Source: Press Release
Gov. Roy Cooper is suing Republican legislative leaders over changes made to the State Board of Elections (NCSBE) and county boards of elections after Republicans overrode his veto of Senate Bill 749.
According to a press release from the governor’s office, these changes that will be implemented due to the bill’s passage “clearly violate the separation of powers established in the North Carolina Constitution.”
The bill would gridlock state elections because it would create an eight-member State Board of Elections and four-member county boards – with all members appointed by the General Assembly – and would have an even partisan split. With an even partisan split, it’s more likely that electoral decisions would end up in a stalemate, which according to the bill, would result in the Republican-controlled legislature making the final decision.
The current NCSBE has five members who are appointed by the governor and include at least two members from the Democratic and Republican parties. The governor’s office said the current system has successfully implemented fair elections in each cycle.
This isn’t the first time Republicans have tried doing this. In 2018, the North Carolina Supreme Court rejected the same attempt by Republicans to create an eight-member, evenly divided NCSBE.
When that rejection wasn’t enough, Republicans then tried to amend the state Constitution to do the same thing by putting an amendment up for a vote. North Carolina voters rejected the attempt with 61% of the vote.
“The deadlocks that will be created on these new Boards of Elections at the state and local levels likely will reduce early voting and create longer lines at the polls. It will also undermine fair elections and faith in our democracy by sending disputes to our highly partisan legislature and courts,” said Cooper. “Both the Courts and the people have rejected this bad idea and the meaning of our Constitution doesn’t change just because the Supreme Court has new Justices. The Supreme Court should accept the clear precedent and the clear voice of the people and reject the Legislature’s latest attempt to control the election process.”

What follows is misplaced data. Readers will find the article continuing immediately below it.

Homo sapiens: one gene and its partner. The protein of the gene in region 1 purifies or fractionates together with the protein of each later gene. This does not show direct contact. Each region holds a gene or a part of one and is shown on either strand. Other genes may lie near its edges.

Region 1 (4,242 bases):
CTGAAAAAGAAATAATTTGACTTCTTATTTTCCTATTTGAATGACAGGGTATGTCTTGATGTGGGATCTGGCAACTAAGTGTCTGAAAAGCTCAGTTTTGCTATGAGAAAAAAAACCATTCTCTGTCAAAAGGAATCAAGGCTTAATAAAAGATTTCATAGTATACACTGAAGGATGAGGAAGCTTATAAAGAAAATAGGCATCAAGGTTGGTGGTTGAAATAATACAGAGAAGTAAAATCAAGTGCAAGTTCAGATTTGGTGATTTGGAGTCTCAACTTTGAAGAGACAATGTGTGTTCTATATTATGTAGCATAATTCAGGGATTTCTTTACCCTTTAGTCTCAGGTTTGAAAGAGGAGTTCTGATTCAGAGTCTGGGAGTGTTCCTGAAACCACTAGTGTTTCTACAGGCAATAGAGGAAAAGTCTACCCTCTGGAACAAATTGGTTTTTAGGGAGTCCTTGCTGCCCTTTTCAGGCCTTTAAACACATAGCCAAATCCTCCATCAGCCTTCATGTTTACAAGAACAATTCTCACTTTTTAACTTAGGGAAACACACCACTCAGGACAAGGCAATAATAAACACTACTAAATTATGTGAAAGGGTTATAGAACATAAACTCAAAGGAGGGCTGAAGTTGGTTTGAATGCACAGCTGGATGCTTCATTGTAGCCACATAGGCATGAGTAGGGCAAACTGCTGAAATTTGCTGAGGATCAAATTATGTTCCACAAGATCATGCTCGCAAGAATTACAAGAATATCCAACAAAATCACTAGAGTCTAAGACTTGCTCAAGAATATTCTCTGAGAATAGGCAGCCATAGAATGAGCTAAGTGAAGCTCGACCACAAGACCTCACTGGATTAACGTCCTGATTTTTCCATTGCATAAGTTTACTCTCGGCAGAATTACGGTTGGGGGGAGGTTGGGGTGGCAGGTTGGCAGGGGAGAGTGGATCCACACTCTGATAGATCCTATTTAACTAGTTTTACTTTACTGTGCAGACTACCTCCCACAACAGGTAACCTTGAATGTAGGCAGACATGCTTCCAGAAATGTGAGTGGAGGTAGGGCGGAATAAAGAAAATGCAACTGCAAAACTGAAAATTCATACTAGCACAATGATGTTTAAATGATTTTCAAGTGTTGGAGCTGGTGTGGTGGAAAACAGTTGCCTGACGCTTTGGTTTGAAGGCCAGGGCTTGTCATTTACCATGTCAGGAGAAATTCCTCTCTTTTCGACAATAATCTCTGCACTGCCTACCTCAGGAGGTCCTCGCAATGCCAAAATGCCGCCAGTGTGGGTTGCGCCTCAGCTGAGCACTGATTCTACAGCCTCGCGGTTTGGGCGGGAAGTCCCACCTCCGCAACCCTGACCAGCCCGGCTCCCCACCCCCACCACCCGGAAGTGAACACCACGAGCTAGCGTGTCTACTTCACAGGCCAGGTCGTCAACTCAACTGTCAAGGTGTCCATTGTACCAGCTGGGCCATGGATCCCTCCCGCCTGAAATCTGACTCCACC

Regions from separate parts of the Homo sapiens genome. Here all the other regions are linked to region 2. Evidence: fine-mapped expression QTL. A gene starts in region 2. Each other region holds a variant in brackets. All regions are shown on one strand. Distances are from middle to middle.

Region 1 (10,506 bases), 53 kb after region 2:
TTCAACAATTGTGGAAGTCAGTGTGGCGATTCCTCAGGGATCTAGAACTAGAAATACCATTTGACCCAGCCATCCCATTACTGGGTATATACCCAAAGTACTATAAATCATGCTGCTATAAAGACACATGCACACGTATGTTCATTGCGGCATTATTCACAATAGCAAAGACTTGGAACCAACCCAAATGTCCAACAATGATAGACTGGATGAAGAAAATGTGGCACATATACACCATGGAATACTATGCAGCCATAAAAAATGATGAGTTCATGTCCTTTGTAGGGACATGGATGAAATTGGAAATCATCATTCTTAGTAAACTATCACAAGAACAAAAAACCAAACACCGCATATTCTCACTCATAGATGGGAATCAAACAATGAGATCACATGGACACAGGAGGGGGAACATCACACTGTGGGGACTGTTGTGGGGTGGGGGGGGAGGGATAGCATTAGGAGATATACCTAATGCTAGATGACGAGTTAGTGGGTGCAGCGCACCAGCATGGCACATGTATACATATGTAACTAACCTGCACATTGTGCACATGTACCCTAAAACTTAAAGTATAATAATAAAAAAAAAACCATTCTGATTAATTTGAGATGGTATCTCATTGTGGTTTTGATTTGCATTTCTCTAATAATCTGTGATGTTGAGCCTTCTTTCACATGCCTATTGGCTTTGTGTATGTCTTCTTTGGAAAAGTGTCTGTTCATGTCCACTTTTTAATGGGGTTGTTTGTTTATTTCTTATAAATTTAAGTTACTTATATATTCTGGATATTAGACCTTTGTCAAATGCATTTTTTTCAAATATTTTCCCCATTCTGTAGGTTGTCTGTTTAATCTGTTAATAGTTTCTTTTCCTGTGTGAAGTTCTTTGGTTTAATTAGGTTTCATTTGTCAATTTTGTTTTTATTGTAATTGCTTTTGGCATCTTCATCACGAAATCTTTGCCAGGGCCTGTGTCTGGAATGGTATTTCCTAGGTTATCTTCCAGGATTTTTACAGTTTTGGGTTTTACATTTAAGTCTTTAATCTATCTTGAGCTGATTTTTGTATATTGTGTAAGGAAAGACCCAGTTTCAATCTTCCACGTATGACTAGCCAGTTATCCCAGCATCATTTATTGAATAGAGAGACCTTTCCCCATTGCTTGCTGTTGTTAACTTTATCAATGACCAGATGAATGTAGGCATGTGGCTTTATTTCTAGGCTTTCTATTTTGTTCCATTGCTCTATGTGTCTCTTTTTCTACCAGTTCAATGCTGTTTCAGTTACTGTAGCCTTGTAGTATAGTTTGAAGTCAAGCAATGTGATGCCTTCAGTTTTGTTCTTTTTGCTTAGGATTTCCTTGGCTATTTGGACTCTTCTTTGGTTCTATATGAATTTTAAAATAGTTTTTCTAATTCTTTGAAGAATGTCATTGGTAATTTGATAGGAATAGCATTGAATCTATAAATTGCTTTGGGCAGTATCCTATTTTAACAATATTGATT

The lawsuit notes that “nothing has changed since the last time Legislative Defendants tried—and failed—to cripple the State Board of Elections, except the composition of the Supreme Court.”
This is not the first lawsuit that has been filed against Republicans over bills they have passed in this session. This isn’t even the first lawsuit the governor has filed against them.
The governor called the law a “blatantly unconstitutional legislative power grab.”
“Over the years, the North Carolina Supreme Court has repeatedly held in bipartisan decisions that the legislature cannot seize executive power like this no matter what political parties control which offices,” Cooper said. “The efforts of Republican legislators to destroy the checks and balances in our constitution are bad for people and bad for our democracy.”
Three lawsuits have also been filed against Republican leaders over Senate Bill 747.
The League of Women Voters of North Carolina, Democracy North Carolina, and North Carolina Black Alliance, with representation by the Southern Coalition for Social Justice, filed suit, claiming that the legislation is “an unconstitutional burden on the fundamental right to vote of young North Carolinians.”
Before that, the Democratic National Committee and North Carolina Democratic Party sued over SB 747, as did Voto Latino and Down Home North Carolina.